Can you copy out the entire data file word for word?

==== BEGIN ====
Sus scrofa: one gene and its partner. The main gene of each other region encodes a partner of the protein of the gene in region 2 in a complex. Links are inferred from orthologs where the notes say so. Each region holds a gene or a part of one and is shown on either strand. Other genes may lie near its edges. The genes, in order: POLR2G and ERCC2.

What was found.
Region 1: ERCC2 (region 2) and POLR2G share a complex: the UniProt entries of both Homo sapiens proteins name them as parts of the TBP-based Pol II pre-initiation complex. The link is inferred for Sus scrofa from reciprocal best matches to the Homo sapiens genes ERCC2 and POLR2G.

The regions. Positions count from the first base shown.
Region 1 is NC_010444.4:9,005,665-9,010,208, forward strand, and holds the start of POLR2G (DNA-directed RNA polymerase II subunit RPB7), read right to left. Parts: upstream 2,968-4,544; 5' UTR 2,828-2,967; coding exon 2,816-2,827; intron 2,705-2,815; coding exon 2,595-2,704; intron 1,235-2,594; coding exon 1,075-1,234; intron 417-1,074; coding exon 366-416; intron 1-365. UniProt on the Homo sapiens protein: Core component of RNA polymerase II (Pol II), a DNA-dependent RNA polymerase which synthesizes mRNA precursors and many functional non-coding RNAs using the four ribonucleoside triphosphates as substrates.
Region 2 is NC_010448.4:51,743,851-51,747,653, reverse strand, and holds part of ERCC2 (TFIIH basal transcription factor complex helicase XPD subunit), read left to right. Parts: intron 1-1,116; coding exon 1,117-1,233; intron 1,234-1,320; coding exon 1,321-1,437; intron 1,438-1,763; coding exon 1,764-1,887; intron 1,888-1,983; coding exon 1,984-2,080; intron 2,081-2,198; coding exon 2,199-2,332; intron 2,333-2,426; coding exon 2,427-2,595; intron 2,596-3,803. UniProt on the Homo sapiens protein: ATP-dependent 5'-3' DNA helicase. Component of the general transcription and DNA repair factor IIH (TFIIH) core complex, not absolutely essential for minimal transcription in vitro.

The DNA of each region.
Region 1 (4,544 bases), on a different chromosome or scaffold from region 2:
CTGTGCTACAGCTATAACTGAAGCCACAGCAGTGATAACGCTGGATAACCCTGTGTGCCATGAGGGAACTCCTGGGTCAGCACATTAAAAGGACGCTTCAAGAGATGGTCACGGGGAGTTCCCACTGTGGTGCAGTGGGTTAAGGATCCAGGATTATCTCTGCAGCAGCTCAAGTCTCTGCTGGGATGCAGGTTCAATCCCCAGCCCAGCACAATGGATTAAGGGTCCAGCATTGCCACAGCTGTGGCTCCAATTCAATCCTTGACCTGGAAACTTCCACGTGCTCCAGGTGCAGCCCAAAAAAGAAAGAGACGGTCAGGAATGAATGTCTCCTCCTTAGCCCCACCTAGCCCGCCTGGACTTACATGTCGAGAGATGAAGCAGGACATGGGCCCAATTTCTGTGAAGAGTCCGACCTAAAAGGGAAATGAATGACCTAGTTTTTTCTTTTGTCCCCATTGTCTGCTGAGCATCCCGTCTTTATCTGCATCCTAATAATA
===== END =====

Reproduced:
Sus scrofa: one gene and its partner. The main gene of each other region encodes a partner of the protein of the gene in region 2 in a complex. Links are inferred from orthologs where the notes say so. Each region holds a gene or a part of one and is shown on either strand. Other genes may lie near its edges. The genes, in order: POLR2G and ERCC2.

What was found.
Region 1: ERCC2 (region 2) and POLR2G share a complex: the UniProt entries of both Homo sapiens proteins name them as parts of the TBP-based Pol II pre-initiation complex. The link is inferred for Sus scrofa from reciprocal best matches to the Homo sapiens genes ERCC2 and POLR2G.

The regions. Positions count from the first base shown.
Region 1 is NC_010444.4:9,005,665-9,010,208, forward strand, and holds the start of POLR2G (DNA-directed RNA polymerase II subunit RPB7), read right to left. Parts: upstream 2,968-4,544; 5' UTR 2,828-2,967; coding exon 2,816-2,827; intron 2,705-2,815; coding exon 2,595-2,704; intron 1,235-2,594; coding exon 1,075-1,234; intron 417-1,074; coding exon 366-416; intron 1-365. UniProt on the Homo sapiens protein: Core component of RNA polymerase II (Pol II), a DNA-dependent RNA polymerase which synthesizes mRNA precursors and many functional non-coding RNAs using the four ribonucleoside triphosphates as substrates.
Region 2 is NC_010448.4:51,743,851-51,747,653, reverse strand, and holds part of ERCC2 (TFIIH basal transcription factor complex helicase XPD subunit), read left to right. Parts: intron 1-1,116; coding exon 1,117-1,233; intron 1,234-1,320; coding exon 1,321-1,437; intron 1,438-1,763; coding exon 1,764-1,887; intron 1,888-1,983; coding exon 1,984-2,080; intron 2,081-2,198; coding exon 2,199-2,332; intron 2,333-2,426; coding exon 2,427-2,595; intron 2,596-3,803. UniProt on the Homo sapiens protein: ATP-dependent 5'-3' DNA helicase. Component of the general transcription and DNA repair factor IIH (TFIIH) core complex, not absolutely essential for minimal transcription in vitro.

The DNA of each region.
Region 1 (4,544 bases), on a different chromosome or scaffold from region 2:
CTGTGCTACAGCTATAACTGAAGCCACAGCAGTGATAACGCTGGATAACCCTGTGTGCCATGAGGGAACTCCTGGGTCAGCACATTAAAAGGACGCTTCAAGAGATGGTCACGGGGAGTTCCCACTGTGGTGCAGTGGGTTAAGGATCCAGGATTATCTCTGCAGCAGCTCAAGTCTCTGCTGGGATGCAGGTTCAATCCCCAGCCCAGCACAATGGATTAAGGGTCCAGCATTGCCACAGCTGTGGCTCCAATTCAATCCTTGACCTGGAAACTTCCACGTGCTCCAGGTGCAGCCCAAAAAAGAAAGAGACGGTCAGGAATGAATGTCTCCTCCTTAGCCCCACCTAGCCCGCCTGGACTTACATGTCGAGAGATGAAGCAGGACATGGGCCCAATTTCTGTGAAGAGTCCGACCTAAAAGGGAAATGAATGACCTAGTTTTTTCTTTTGTCCCCATTGTCTGCTGAGCATCCCGTCTTTATCTGCATCCTAATAATA